For Lent I’ve put on new glasses to help me see my faith more clearly. This is my second article exploring what I’m learning from the margins.
As a young adult from south Texas, Felipe’s faith was important if not particularly relevant. Until he read James Cones’ God of the Oppressed for the first time in college. He wondered aloud, in amazement, whether he was the first Latino to read Cone, feel empowered by the religious concept of liberation, or discover how political and practical faith was meant to be. Turns out he was not the first! And neither was Cone, who himself drunk deeply from Latin American liberation theology in crafting a theological response to the black experience of oppression in America.
The unique and powerful Latino/a voice regarding Christian faith continues to energize folks in Houston like Felipe, and like myself. In his book Unexpected News: Reading the Bible with Third World Eyes, Robert Brown says, “As we see how others read the Bible, we may get a new understanding of what the Biblical message says to us.” Yesterday I did just that, putting on new glasses to see better the relevance of the Christian faith. I heard familiar stories, but in unfamiliar ways: the stories of the prophets Nathan and Moses, Mary and Jesus. And I heard stories from outside my experience: Mennonites in South Texas and east Houston, victims of Juan Crow (Jim Crow laws allied to people of brown skin) and modern-day immigrant woes. In all of this I saw how unique, beautiful and essential the faith and discipleship of Latino/a Christians in Houston is.
I saw more clearly as I studied the famous passage from 2 Samuel where David forces himself on Bathsheba, kills her husband, and is confronted by the prophet Nathan. If you’d have asked me last week what this story is about, I’d have said what most US Christians would say: sex. But it turns out Christians in the third world hear this as a story empowering them to say “No!” to those in power.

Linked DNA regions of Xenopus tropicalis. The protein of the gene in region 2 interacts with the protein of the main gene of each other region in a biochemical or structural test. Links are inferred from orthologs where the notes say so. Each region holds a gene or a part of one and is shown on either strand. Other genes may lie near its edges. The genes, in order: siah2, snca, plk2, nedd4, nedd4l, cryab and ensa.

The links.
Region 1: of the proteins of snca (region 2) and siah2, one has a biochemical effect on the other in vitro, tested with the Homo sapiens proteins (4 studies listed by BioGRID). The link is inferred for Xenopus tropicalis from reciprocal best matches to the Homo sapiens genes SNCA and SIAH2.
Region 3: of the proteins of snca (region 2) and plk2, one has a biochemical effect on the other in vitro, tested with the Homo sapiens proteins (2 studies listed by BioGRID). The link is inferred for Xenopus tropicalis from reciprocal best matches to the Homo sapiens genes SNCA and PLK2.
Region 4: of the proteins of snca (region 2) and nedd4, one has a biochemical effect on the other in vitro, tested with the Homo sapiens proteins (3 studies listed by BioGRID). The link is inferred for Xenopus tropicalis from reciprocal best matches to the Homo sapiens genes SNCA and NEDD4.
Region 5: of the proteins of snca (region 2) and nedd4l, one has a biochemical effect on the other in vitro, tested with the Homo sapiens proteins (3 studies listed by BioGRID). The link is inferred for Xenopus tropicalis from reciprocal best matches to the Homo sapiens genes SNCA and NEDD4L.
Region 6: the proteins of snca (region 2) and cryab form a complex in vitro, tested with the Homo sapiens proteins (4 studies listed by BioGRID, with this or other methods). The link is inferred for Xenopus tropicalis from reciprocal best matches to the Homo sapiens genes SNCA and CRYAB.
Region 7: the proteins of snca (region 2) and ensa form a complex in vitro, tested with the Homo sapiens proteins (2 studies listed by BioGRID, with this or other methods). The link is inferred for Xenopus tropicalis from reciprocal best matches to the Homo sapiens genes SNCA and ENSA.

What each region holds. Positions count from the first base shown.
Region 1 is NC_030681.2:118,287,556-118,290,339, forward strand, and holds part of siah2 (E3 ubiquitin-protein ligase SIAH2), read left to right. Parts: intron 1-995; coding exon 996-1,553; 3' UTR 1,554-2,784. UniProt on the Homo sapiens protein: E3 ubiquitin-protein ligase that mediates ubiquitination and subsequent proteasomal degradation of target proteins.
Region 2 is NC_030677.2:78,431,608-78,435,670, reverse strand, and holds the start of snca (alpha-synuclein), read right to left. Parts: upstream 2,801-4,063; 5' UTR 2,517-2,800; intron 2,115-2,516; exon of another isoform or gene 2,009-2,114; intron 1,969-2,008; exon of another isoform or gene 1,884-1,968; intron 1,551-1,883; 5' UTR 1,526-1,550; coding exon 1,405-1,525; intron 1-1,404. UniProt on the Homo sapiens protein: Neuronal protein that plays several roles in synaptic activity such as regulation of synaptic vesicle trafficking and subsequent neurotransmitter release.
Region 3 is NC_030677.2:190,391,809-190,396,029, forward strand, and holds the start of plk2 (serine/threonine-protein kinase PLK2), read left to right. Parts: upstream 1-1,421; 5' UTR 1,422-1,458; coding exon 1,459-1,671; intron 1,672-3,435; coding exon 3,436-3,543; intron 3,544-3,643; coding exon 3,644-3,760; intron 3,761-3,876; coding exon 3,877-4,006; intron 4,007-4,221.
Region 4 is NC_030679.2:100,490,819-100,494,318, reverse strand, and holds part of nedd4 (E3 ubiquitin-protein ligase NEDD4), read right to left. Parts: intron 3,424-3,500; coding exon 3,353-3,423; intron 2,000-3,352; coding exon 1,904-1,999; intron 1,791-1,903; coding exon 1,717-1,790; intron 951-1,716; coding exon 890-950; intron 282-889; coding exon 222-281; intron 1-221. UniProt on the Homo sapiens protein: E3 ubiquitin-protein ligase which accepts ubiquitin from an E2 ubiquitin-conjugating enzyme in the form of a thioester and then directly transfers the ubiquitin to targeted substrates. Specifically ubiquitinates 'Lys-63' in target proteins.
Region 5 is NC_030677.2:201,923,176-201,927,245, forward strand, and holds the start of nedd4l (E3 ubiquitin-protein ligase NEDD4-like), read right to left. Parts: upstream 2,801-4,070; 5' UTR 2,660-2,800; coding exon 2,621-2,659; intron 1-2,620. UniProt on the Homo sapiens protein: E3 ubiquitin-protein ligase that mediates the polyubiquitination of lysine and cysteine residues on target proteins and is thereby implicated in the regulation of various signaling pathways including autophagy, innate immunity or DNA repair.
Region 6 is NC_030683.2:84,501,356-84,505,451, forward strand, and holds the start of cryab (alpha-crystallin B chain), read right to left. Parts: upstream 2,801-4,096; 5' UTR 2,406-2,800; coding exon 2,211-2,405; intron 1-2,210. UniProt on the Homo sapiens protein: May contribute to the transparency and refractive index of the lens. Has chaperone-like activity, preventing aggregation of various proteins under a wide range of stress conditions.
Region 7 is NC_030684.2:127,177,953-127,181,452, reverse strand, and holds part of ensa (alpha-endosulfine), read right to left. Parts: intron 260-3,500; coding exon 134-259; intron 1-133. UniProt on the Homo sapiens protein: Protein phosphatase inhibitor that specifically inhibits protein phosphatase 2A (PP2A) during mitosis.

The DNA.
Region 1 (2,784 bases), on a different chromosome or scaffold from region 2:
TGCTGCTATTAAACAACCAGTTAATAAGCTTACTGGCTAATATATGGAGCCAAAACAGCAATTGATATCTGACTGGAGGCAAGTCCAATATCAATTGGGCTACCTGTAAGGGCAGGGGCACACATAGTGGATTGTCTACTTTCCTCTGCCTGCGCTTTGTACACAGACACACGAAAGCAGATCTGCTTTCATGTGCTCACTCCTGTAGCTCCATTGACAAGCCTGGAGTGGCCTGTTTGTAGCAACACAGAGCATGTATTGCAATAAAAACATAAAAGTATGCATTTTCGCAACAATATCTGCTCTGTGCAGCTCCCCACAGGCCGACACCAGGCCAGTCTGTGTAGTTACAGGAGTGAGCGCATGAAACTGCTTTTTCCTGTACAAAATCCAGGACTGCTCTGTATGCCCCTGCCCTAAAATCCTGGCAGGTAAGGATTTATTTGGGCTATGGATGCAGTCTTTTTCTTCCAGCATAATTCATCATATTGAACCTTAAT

Response: The Mary of the song would not be standing on the moon. She would be standing in the dirt and dust where we stand.
Response: The Mary of the song would not be wearing a crown. She would have on an old hat like the rest of us, to keep the sun from causing her to faint.
Response: The Mary of the song would not be wearing jeweled rings on her fingers. She would have rough hands like ours.
Response: The Mary of the song would not be wearing a silk robe embroidered with gold. She would be wearing old clothes like the rest of us.
Embarrassed Response: Father, it may be awful to say this, but it sounds as though Mary would look just like me! My feet are dirty, my hat is old, my hands are rough, and my clothes are torn.
Priest: No, I don’t think it is awful to say that.
I also saw clearly how the Old Testament’s most famous passage, The 10 Commandments, is a text for an immigrant people. God begins, “I the Lord have brought you out of Egypt, out of the land of slavery…” and goes on to provide the Israelite immigrants with a lifestyle code. As a Christian whose people immigrated out of the European “land of slavery” in pursuit of freedom and faith, this is wonderfully refreshing to see.
Which means my story is both connected to, and different from, the stories I heard Sunday night from Houston Latino/a’s whose families are being torn apart by issues related to immigration. I was deeply moved by stories of pain, struggle, deportation. But that is not what I remember. What stands strongly in my mind is not their pain, but their faith, creatively displayed in song, dance, drama, preaching and testimony. Which reminded me so deeply of words from the great Liberation Theologian, Gustavo Gutierrez:
How are we to talk about a God who is revealed as love in a situation characterized by poverty and oppression? How are we to proclaim the God of life to men and women who die prematurely and unjustly? How are we to acknowledge that God makes us a free gift of love and justice when we have before us the suffering of the innocent? What words are we to use in telling those who are not even regarded as persons that they are the daughters and sons of God?
And that, ultimately, is what I’m learning from my Latino/a brothers and sisters. Faith, in all of these stories, is not something to agree with (beliefs, doctrine), it is trust. Trust at its most basic level; a clinging to God without which you will not be sustained. It’s deeply this-worldly, practical, political, messy, and communal. And, as Houston pastor Alberto Parchmont said in his Sunday sermon, it’s active. Never passive or neutral, faith calls us to act. “You have to work,” he says, “be diligent, constant, and patient.”
Indeed! To see better, I need different glasses. May it be so for you this Lent!